Asks Samantha Ellis of Habitat KZN.

There is no national organisation in SA that works to help youth to get skills and employment within the NGO and community development sector.  I'm thinking of the American AmeriCorps model (part of the Corporation for National Service funded by the U.S. govt) that takes youth out of high school or university, places them with an NGO anywhere in the country, pays them a living stipend and gives a little training.  For the year, that youth works on projects within the NGO or local school "for free".  At the end of the year, the youth has skills, experience, community development understanding, and networks in the field.  Can Sangoco or the SA Govt support such an initiative?

Samantha Ellis, Event and Volunteer Coordinator, Habitat for Humanity, KZN.

2005 was a year of dynamic change at SANGONeT as the Civil Society Information Services (CSIS) team worked industriously to develop SANGONeT's Development Information Portal For and About the NGO Sector in South Africa. Developing the portal was enormously challenging and exciting. Better still is the extremely positive response since its launch, which is an extremely rewarding experience for all SANGONeT staff.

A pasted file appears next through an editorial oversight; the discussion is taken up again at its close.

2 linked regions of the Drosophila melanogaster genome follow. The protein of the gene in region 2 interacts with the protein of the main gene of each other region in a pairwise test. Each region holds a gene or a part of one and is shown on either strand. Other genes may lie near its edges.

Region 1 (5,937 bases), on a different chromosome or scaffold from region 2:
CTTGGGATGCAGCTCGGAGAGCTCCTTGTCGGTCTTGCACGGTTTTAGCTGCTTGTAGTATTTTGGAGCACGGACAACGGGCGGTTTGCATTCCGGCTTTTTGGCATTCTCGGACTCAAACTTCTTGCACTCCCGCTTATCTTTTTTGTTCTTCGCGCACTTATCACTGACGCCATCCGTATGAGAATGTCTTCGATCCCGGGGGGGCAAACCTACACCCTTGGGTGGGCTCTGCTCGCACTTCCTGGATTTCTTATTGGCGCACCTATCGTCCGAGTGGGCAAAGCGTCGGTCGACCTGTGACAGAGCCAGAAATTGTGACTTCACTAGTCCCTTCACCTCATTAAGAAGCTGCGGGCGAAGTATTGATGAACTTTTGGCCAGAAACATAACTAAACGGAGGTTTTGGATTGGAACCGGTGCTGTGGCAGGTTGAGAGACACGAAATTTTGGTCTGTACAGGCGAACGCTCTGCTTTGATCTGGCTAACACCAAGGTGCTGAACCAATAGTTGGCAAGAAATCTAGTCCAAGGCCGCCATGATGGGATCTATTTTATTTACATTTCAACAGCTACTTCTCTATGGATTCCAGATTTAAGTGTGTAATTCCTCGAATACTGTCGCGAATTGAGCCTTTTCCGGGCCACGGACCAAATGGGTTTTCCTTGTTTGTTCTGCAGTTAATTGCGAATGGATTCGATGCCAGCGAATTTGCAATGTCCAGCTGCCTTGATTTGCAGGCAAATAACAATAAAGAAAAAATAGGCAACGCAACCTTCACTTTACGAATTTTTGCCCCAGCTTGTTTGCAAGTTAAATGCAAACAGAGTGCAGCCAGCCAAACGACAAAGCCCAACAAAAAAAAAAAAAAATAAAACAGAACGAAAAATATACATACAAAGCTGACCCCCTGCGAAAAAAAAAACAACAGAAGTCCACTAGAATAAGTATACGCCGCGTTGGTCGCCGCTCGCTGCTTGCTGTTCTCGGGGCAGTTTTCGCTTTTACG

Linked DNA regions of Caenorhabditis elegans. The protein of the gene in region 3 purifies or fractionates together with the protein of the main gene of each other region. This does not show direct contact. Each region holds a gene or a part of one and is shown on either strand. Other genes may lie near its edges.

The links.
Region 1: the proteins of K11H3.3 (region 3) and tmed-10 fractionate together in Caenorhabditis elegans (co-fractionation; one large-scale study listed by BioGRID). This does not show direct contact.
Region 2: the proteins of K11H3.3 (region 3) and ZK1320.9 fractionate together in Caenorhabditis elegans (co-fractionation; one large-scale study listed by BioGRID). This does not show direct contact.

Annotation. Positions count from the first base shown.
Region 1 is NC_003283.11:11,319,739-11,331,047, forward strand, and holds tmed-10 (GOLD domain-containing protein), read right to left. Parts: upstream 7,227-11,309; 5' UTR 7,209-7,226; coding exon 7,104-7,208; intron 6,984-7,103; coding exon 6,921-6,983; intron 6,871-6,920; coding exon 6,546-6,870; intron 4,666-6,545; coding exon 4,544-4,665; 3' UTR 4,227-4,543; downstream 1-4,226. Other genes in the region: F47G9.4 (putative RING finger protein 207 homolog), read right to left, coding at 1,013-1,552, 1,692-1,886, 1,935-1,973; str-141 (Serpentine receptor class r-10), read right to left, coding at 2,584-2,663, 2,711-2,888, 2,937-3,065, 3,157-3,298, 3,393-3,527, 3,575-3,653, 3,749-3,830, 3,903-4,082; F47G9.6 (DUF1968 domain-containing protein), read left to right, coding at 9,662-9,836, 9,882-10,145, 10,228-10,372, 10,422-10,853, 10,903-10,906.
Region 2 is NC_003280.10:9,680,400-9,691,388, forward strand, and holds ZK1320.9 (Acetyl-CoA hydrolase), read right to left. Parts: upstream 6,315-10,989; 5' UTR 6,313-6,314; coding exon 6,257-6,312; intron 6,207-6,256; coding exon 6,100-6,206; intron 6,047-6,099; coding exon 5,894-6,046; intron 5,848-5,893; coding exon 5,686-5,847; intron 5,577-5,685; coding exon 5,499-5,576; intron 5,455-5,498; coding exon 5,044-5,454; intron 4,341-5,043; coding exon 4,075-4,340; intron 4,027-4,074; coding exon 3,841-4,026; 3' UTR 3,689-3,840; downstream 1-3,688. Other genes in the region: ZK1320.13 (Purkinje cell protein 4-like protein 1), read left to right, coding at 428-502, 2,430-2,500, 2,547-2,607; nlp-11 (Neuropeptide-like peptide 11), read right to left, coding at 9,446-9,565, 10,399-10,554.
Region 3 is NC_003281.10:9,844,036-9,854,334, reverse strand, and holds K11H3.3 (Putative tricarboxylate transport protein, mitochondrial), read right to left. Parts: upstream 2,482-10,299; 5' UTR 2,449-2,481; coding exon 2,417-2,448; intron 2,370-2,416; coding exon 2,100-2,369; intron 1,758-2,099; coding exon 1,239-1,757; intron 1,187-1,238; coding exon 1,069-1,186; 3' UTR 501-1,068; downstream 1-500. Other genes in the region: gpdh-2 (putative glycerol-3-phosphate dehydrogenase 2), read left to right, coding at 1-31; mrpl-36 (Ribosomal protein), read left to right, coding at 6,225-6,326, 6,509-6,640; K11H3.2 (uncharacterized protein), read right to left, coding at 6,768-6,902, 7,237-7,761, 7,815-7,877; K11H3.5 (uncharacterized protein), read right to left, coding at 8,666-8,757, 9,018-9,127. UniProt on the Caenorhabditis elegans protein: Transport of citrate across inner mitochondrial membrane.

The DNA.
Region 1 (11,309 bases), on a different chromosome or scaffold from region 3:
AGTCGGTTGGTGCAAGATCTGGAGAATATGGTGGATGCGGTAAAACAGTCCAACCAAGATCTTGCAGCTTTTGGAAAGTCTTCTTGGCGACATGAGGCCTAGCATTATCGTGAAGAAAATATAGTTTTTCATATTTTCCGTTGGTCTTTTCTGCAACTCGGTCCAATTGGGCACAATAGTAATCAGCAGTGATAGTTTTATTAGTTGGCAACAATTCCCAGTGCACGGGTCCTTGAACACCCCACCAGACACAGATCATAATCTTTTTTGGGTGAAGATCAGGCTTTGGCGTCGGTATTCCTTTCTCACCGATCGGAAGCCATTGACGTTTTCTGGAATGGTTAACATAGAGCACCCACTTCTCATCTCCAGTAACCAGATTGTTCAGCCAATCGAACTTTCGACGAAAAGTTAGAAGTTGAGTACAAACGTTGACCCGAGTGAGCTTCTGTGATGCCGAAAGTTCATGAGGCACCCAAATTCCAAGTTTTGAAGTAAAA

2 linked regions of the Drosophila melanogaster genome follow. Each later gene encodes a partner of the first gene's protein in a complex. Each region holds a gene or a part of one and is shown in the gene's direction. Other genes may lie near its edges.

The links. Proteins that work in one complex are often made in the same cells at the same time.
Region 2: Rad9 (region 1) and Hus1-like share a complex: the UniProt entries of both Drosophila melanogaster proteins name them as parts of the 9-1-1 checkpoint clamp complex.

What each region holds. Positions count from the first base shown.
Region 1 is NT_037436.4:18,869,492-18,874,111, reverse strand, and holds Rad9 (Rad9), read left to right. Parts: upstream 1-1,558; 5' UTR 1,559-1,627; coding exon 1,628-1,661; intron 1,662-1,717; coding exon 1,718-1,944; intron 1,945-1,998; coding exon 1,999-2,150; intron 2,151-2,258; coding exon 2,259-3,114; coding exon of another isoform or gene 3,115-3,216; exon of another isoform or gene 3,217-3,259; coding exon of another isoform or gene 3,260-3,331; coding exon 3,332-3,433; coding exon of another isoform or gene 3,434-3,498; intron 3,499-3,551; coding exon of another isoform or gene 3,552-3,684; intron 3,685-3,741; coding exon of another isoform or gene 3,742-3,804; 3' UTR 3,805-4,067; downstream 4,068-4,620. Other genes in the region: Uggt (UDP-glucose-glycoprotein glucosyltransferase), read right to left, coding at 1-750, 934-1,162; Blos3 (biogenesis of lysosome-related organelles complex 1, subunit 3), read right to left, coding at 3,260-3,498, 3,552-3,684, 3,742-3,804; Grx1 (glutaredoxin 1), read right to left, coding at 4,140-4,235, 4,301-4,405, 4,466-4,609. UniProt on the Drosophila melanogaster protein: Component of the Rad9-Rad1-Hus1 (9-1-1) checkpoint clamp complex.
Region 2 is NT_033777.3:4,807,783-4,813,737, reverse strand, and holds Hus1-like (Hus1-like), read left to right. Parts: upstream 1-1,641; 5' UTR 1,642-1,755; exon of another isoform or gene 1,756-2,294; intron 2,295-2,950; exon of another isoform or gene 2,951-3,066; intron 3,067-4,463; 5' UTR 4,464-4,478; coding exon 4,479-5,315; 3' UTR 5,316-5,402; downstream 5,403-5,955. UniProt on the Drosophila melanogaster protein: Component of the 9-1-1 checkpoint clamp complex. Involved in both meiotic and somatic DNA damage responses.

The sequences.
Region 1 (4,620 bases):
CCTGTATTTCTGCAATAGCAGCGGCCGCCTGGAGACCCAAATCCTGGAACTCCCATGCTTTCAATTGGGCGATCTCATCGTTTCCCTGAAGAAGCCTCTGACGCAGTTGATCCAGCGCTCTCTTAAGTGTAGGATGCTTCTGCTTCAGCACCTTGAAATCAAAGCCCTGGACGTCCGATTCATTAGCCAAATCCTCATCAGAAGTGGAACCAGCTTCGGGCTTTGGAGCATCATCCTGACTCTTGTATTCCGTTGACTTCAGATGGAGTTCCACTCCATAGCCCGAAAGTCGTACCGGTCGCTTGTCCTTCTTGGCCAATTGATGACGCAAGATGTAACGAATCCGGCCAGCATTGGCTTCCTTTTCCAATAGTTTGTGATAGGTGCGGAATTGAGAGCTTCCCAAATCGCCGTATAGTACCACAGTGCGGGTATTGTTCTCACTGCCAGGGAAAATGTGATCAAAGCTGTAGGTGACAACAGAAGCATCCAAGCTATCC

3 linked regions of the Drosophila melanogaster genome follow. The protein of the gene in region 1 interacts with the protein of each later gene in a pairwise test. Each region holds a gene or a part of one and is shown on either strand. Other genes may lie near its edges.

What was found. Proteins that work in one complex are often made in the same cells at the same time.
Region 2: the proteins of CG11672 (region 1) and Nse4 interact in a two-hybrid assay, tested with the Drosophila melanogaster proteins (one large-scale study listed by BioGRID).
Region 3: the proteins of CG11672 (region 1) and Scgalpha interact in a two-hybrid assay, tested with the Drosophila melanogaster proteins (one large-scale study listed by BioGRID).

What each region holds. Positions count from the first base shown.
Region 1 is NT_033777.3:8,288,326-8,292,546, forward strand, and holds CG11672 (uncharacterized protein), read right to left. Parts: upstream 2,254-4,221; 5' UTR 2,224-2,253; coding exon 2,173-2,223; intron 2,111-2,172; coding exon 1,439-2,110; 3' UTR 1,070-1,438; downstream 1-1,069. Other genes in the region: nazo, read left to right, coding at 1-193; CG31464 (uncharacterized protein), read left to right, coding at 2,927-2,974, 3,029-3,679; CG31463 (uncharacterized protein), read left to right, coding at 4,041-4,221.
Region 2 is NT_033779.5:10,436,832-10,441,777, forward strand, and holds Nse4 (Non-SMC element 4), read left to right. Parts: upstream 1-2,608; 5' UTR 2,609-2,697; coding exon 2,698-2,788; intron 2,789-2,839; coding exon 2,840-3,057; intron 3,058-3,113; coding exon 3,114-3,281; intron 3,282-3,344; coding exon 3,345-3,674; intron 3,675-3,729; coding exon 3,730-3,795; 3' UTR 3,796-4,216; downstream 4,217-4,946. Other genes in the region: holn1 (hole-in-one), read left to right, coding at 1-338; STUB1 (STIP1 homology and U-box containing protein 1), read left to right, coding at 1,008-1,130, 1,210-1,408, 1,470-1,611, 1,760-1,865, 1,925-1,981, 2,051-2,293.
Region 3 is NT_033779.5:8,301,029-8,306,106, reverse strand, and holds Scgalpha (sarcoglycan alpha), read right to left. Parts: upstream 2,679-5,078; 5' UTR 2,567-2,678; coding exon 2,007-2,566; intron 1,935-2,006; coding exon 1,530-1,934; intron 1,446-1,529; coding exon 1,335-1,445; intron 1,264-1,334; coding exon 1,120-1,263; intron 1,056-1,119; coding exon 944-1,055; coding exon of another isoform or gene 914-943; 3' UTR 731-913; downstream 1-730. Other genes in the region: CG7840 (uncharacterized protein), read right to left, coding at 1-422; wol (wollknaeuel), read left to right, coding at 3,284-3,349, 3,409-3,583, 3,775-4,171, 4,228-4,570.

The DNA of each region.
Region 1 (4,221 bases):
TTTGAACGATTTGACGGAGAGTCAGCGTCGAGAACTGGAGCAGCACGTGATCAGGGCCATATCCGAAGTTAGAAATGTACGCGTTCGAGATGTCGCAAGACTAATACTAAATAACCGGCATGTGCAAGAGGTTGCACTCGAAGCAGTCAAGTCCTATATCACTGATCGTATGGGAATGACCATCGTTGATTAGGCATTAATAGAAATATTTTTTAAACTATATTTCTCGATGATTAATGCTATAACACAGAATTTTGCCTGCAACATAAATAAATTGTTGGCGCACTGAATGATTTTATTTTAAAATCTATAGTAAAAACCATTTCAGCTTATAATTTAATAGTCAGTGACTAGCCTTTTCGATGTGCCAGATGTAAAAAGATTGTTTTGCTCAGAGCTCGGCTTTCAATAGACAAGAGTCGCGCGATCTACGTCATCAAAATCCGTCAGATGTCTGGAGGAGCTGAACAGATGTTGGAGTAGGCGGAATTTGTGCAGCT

2006 represents a critical phase in the development of the portal. This will be the year that we consolidate the portal's content in relation to the needs and expectations of our target audience. Much of the future success of the portal depends on its relevance for the South African NGO sector both as an information source and as a platform to promote its ideals and impact. We are keen to promote an alternative to the mainstream, with a special focus on a progressive agenda, highlighting civil society development models and approaches.